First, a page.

Sora yori mo Tooi Basho (A Place Further Than The Universe) is remarkably well done. Before the season started, I fully expected it to be a trite “cute-girls-doing-cute-things” fluff piece about high school girls having implausibly canned adventures in Antarctica. However, it turns out Yorimoi adopts a serious attitude toward exploring the logistics required and examining just how something like this might actually be accomplished. I take it as a triumph of original anime that the story seems well thought out and enjoyable in ways that are often missing from anime adaptations of preexisting works, particularly when such anime try hard (to their detriment) to closely follow the source material.
Wait, so Yurucamp TV, a manga adaptation that is all about the details of doing camping as a bunch of high school girls in the fall/winter time frame, does not adopt a serious attitude towards exploring the logistics required and examining just how something like camping might actually be accomplished? Are we even watching the same things?
Disclosure: I dropped Yorimoi like 3 episodes in, as I didn’t buy in to any of the main characters except the tarento. It’s not a trite “cute-girls-doing-cute-things” fluff piece. It’s an “annoying-girls-doing-weird-things” piece, where I often find the characters obnoxious and incorrigible, for weird character development reasons I’m sure they’ll explore later but I can’t be bothered to care–or stick around long enough to find out. I guess it also doesn’t help that Antarctica is not that an exotic location to me, since I’ve read up about it over the years following research that was done down there, and talked to a guy who spent some time there. The show itself is well done, I think, but the posture came across as too full of itself and there’s a degree of calculatedness that runs against my expectation of something that’s more organic in the making.
Actually Yurucamp gets it. What Yorimoi might take a season to do, Yurucamp does it in 1 to 2 episodes. And in essence, it does what I want to see, and just keeps on doing it. How many times did the girls in Yorimoi go to Antartica yet? (I guess episode 8 by the time of this writing.) It doesn’t need that setup. I don’t need to be hit in the face with your quirky personality quirks every few minutes. That some people in Japan have the balls to make a story about high schoolers wanting to go to Antartica, in 2017 terms, is just too much for me to take seriously–except it’s a serious anime! I’d rather watch a show where a bunch of Japanese high schoolers try to raise fund for a summer vacation in New York City–at least I find their destination worth investing in terms of my emotions and attention span. After all, NYC too is quite far, basically it’s as far as another world.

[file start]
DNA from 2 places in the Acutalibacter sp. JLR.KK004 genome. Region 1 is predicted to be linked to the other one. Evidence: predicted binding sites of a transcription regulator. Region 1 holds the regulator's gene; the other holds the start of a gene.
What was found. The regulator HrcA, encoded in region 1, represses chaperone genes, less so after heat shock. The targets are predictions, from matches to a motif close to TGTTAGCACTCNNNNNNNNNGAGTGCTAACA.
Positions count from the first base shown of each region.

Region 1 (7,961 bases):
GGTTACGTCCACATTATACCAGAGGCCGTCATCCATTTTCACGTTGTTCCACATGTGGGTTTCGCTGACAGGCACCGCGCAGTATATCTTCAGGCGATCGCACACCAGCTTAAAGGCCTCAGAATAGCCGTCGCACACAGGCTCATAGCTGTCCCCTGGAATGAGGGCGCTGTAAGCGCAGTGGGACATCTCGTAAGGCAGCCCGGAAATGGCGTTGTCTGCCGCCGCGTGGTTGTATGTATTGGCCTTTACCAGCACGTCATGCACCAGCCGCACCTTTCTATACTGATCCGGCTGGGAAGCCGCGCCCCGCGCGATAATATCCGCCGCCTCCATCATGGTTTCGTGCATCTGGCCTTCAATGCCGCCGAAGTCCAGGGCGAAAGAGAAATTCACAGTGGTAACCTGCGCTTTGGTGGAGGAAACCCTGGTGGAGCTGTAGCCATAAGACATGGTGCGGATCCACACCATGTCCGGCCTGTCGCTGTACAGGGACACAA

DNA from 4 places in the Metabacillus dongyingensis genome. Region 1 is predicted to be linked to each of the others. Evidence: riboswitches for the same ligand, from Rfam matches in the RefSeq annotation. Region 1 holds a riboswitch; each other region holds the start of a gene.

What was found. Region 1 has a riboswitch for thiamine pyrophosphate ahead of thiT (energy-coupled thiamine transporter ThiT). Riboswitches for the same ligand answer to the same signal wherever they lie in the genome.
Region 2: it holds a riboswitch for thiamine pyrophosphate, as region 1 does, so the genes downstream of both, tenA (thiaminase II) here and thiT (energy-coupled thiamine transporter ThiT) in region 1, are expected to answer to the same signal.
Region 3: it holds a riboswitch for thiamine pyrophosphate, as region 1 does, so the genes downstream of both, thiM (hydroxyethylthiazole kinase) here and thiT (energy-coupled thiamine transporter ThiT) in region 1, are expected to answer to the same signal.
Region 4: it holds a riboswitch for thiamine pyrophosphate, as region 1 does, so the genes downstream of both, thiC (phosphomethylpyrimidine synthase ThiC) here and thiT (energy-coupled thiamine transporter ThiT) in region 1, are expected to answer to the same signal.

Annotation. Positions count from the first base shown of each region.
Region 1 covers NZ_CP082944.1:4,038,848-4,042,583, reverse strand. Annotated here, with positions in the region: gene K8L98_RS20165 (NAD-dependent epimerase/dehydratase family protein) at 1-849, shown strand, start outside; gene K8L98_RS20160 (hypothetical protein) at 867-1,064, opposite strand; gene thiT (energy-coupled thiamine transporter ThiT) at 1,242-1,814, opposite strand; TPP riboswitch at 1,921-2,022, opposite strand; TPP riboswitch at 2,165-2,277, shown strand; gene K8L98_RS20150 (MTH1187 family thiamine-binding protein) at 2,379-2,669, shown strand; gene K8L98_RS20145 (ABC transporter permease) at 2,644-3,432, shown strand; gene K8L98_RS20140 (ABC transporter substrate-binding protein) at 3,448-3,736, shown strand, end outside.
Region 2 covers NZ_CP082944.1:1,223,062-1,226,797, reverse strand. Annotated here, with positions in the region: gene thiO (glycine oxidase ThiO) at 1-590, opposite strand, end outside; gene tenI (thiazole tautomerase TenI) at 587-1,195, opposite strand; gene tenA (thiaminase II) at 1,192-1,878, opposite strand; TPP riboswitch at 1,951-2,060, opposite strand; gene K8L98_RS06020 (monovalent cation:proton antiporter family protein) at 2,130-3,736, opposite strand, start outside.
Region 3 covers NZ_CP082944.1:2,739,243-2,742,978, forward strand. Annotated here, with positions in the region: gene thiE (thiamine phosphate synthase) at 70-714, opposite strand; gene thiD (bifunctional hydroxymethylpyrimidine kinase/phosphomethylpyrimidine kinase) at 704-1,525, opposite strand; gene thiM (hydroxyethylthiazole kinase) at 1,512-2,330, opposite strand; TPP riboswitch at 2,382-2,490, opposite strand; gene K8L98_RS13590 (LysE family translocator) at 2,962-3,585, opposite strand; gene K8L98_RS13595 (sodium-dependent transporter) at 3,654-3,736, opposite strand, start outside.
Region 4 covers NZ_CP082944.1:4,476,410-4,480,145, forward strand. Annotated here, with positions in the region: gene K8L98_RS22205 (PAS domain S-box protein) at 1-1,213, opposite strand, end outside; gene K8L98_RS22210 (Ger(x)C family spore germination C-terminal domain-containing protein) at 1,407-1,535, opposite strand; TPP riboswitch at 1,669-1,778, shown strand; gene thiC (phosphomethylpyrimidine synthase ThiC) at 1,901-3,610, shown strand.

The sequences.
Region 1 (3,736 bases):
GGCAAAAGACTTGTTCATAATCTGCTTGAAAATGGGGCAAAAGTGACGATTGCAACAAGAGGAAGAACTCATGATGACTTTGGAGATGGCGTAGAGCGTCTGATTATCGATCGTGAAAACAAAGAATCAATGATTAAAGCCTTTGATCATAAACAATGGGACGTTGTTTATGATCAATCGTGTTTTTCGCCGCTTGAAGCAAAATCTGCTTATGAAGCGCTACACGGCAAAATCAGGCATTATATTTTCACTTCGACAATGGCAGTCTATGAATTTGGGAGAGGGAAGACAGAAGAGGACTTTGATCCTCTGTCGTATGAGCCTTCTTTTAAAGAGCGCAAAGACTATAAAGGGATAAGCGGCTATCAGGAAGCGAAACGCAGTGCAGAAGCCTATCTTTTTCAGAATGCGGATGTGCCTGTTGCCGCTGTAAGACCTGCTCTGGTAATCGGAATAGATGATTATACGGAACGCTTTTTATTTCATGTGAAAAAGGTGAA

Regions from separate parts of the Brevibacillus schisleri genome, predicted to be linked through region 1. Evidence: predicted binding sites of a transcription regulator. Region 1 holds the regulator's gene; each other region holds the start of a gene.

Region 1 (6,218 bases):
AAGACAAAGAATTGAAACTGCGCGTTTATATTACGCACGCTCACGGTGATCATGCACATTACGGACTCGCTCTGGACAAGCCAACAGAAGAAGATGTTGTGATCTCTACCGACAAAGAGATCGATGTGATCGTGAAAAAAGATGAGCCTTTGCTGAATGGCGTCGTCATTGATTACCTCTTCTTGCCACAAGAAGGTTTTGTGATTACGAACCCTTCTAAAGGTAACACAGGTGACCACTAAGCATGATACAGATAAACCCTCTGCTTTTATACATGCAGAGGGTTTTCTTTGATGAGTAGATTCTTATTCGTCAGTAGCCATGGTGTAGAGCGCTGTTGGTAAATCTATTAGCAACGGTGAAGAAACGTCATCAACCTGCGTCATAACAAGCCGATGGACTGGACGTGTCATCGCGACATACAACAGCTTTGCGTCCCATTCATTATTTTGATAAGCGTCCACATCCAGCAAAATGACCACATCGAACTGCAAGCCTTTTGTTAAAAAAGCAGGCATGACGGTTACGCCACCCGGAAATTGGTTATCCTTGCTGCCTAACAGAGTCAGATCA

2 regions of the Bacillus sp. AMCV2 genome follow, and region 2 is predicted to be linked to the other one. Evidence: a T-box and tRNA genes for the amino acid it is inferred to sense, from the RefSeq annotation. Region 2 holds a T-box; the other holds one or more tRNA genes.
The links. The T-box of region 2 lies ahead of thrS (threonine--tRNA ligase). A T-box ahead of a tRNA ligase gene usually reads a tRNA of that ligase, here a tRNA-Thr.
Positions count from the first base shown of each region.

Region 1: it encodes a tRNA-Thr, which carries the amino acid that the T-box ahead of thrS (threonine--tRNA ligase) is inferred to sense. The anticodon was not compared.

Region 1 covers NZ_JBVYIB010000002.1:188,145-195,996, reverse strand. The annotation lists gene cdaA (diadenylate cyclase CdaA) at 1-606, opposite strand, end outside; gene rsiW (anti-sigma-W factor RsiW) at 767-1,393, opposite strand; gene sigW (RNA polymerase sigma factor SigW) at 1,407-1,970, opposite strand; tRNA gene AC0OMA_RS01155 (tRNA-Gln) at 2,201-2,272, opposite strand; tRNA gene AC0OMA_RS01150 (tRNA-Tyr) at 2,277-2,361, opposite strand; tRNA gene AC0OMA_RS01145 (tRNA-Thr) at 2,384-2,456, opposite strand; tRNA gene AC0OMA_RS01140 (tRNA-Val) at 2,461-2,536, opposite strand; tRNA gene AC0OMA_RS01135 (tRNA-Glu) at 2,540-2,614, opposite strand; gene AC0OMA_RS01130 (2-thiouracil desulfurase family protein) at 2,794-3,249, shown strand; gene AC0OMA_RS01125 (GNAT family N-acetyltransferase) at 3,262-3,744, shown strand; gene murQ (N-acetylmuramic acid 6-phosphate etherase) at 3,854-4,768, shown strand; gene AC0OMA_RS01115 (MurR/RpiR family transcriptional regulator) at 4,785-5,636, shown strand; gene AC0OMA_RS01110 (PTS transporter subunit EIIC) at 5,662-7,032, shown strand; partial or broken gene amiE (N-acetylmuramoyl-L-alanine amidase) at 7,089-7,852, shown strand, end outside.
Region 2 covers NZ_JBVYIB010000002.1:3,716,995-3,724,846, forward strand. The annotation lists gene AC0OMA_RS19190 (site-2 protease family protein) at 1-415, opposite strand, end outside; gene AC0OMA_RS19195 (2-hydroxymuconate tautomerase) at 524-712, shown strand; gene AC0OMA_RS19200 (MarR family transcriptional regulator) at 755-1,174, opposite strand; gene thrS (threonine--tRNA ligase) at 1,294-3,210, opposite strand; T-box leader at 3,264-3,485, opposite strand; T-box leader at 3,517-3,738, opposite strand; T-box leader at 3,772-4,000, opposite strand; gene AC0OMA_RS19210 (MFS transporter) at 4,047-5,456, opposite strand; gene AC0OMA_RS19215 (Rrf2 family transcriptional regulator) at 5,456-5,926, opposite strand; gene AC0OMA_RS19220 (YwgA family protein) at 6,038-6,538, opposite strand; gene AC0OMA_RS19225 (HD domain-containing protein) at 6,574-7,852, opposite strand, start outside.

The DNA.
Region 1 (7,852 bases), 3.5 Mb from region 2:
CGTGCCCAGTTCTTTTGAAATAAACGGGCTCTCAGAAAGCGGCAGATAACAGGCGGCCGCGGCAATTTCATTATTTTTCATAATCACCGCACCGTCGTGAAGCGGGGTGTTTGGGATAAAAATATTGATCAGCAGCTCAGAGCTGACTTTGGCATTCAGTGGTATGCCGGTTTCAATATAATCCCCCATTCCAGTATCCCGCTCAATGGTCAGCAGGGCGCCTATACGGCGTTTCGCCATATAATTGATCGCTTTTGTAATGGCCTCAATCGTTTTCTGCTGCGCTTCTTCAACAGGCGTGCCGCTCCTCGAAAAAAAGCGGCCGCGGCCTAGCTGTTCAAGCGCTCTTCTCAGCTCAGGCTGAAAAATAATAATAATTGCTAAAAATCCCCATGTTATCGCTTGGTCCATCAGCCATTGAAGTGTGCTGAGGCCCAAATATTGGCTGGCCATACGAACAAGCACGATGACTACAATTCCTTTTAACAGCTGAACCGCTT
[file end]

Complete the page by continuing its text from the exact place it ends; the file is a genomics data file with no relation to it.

It’s worth examining what “cute-girls-doing-cute-things” mean for each work. I’ve been watching anime since the 90s, at least following TV anime with any real interests, and this descriptor dates back well even before that. I remember watching Magic Knight Rayearth–cute girls doing isekai RPG but in a meta way–and that was already a pretty solid framing of this notion. If somehow the Kirara-manga-adaptation brand has altered this category by flooding the market with trendy cute-girls-doing-not-much anime, please show how this is the case. I can understand, say, shows like Jinsei or Anne-Happy, or something, don’t get into the nitty gritty–but they aren’t shows about doing something. I just don’t understand the criticism as applied to manga or light novel adaptation in which the details are omitted, in which we can apply “cute-girls-doing-cute-thing” tag to. Death March? That is not even in the same genre. Slow Start and Mitsuboshi Colors? Yeah okay, but they aren’t about doing anything specific really (well, Slow Start is about mental trauma, I guess, and Mitsuboshi is about brats being brats). Koizumi is like Yurucamp that they are both very meticulous about specifics, and adopt from manga. Does that leave Takunomi as the only show that fits Evirus’s description?
I just don’t think that statement has any merit. In the scope of things Yorimoi is well-put-together, and there’s a strong feeling of production value? But I find the writing and direction betraying the same expectation in a negative way instead.